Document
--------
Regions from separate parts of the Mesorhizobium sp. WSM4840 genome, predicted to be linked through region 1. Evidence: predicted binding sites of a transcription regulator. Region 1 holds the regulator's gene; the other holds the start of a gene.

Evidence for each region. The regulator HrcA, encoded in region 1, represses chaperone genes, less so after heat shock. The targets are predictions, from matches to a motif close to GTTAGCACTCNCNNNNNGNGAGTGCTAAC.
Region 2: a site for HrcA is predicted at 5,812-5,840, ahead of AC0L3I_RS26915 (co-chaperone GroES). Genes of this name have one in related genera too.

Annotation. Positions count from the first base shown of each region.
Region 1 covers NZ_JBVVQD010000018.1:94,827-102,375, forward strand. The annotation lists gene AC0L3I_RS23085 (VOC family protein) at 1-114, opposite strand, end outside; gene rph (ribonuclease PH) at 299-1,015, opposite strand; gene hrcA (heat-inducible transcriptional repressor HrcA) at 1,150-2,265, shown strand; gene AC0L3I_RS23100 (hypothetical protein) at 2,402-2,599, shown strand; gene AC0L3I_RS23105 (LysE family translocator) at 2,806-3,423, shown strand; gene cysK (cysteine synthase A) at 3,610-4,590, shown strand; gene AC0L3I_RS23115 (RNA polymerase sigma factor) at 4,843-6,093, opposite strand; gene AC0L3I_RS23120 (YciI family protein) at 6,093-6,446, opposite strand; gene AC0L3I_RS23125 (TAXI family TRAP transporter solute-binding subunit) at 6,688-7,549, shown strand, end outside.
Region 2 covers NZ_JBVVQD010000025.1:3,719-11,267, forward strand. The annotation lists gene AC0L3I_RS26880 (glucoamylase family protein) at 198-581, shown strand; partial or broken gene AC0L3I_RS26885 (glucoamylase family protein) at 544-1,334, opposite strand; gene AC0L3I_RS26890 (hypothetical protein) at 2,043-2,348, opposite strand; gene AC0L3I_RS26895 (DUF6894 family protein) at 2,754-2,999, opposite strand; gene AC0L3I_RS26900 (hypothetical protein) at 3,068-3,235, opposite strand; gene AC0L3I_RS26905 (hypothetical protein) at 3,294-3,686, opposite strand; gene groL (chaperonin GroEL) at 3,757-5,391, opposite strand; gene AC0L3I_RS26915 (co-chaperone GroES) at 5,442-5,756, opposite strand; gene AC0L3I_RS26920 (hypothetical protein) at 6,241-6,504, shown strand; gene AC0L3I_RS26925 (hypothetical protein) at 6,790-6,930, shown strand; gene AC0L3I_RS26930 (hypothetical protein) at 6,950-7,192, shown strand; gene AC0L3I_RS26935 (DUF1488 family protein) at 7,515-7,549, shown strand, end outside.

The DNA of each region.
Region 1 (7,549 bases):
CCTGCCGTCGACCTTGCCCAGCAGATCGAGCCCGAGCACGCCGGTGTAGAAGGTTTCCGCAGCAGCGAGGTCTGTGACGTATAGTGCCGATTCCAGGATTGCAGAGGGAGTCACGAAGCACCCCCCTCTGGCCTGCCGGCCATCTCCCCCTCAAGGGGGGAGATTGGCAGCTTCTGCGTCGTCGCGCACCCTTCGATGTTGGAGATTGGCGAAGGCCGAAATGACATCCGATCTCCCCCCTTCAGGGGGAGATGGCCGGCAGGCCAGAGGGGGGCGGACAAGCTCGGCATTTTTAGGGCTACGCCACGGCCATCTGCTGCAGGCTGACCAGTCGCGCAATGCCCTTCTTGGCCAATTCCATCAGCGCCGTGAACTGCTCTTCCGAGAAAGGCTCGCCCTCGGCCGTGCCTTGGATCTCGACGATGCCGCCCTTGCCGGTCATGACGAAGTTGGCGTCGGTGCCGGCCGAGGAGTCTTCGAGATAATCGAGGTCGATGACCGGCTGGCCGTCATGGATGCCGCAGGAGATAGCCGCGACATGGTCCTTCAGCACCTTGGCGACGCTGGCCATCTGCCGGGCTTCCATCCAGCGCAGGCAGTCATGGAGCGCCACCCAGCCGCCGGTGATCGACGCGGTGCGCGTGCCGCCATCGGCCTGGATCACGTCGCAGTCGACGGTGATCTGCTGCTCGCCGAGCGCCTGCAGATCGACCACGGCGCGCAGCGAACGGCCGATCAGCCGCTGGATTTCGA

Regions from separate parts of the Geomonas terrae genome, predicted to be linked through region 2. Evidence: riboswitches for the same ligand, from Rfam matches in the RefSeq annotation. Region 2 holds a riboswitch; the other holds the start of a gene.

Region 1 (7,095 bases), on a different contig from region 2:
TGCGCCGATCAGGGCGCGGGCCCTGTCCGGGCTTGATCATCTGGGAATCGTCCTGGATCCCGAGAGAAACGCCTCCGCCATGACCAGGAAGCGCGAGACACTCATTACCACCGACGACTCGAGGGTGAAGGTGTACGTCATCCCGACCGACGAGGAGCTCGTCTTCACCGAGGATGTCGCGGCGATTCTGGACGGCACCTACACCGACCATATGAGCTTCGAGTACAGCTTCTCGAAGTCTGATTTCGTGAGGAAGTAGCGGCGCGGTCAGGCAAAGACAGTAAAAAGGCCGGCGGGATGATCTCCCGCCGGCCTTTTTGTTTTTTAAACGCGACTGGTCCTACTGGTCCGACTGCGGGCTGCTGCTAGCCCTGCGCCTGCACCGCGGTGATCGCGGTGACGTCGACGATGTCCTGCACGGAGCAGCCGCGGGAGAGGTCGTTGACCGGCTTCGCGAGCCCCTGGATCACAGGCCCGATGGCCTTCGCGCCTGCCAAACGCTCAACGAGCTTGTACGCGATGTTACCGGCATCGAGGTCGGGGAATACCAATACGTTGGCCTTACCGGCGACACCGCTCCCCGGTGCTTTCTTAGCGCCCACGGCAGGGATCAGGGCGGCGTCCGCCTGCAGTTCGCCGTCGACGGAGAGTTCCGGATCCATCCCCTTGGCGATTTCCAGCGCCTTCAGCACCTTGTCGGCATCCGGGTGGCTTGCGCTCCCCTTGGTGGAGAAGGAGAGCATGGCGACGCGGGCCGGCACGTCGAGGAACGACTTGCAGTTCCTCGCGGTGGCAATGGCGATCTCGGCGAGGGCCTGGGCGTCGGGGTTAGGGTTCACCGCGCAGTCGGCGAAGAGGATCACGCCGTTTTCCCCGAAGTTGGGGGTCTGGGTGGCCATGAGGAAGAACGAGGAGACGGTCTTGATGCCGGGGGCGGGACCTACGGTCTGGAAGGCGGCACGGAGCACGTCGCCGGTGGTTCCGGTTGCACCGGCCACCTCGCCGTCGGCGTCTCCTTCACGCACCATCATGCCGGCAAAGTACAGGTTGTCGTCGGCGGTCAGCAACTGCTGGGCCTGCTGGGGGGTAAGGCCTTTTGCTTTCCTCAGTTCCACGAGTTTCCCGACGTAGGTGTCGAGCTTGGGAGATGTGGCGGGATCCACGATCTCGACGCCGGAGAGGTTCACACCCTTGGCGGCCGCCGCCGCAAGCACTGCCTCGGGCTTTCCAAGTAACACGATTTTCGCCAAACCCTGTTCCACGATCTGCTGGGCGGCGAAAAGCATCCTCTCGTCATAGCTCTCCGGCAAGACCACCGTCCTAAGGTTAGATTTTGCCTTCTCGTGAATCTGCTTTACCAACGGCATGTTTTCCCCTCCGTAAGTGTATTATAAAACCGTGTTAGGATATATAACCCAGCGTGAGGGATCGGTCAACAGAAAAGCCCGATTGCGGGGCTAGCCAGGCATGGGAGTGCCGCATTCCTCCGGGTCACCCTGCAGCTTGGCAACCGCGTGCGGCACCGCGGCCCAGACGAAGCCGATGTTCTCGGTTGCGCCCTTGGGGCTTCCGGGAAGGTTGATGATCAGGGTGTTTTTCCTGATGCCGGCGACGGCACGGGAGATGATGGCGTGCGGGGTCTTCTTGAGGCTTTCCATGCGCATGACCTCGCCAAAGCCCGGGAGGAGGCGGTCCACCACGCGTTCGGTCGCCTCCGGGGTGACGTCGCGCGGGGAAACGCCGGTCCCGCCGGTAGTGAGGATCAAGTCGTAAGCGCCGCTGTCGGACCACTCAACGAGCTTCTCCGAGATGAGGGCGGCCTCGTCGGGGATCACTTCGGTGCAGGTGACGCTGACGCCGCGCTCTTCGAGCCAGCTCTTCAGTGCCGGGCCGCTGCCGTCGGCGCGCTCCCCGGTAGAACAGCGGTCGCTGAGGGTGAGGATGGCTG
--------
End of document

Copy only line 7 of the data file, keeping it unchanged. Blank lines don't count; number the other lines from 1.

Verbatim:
The DNA of each region.